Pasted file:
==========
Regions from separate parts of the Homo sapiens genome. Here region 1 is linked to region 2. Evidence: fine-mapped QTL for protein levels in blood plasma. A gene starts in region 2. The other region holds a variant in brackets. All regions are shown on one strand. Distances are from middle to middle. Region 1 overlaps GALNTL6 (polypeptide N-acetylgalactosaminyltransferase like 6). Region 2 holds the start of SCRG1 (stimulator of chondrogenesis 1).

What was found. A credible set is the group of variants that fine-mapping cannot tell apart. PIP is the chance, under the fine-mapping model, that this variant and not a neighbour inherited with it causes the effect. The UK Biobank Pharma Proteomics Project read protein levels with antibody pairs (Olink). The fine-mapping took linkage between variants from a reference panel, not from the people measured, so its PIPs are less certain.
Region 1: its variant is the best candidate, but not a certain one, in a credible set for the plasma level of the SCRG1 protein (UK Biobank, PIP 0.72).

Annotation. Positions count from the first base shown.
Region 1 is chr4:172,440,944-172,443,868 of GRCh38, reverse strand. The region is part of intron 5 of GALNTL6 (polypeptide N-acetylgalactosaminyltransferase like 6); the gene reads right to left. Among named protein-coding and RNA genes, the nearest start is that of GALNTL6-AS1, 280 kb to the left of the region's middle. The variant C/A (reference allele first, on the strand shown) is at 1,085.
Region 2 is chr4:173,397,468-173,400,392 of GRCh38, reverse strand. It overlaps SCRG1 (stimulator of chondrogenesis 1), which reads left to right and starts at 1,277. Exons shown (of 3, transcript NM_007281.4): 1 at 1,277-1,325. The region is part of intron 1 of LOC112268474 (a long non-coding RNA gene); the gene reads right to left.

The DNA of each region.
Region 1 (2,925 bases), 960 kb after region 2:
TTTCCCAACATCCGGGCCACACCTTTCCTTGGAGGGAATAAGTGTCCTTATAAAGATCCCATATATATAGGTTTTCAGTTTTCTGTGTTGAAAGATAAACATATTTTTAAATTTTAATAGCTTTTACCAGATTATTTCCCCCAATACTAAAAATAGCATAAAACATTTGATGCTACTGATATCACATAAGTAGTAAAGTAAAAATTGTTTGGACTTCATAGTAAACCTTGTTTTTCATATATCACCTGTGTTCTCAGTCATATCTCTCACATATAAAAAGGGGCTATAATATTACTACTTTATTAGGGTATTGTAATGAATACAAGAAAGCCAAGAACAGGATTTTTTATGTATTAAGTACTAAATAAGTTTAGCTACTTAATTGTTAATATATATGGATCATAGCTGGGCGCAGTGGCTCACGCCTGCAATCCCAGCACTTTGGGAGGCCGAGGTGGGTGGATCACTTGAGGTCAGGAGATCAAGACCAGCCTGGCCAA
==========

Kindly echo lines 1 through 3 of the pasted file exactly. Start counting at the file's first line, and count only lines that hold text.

Regions from separate parts of the Homo sapiens genome. Here region 1 is linked to region 2. Evidence: fine-mapped QTL for protein levels in blood plasma. A gene starts in region 2. The other region holds a variant in brackets. All regions are shown on one strand. Distances are from middle to middle. Region 1 overlaps GALNTL6 (polypeptide N-acetylgalactosaminyltransferase like 6). Region 2 holds the start of SCRG1 (stimulator of chondrogenesis 1).

What was found. A credible set is the group of variants that fine-mapping cannot tell apart. PIP is the chance, under the fine-mapping model, that this variant and not a neighbour inherited with it causes the effect. The UK Biobank Pharma Proteomics Project read protein levels with antibody pairs (Olink). The fine-mapping took linkage between variants from a reference panel, not from the people measured, so its PIPs are less certain.
Region 1: its variant is the best candidate, but not a certain one, in a credible set for the plasma level of the SCRG1 protein (UK Biobank, PIP 0.72).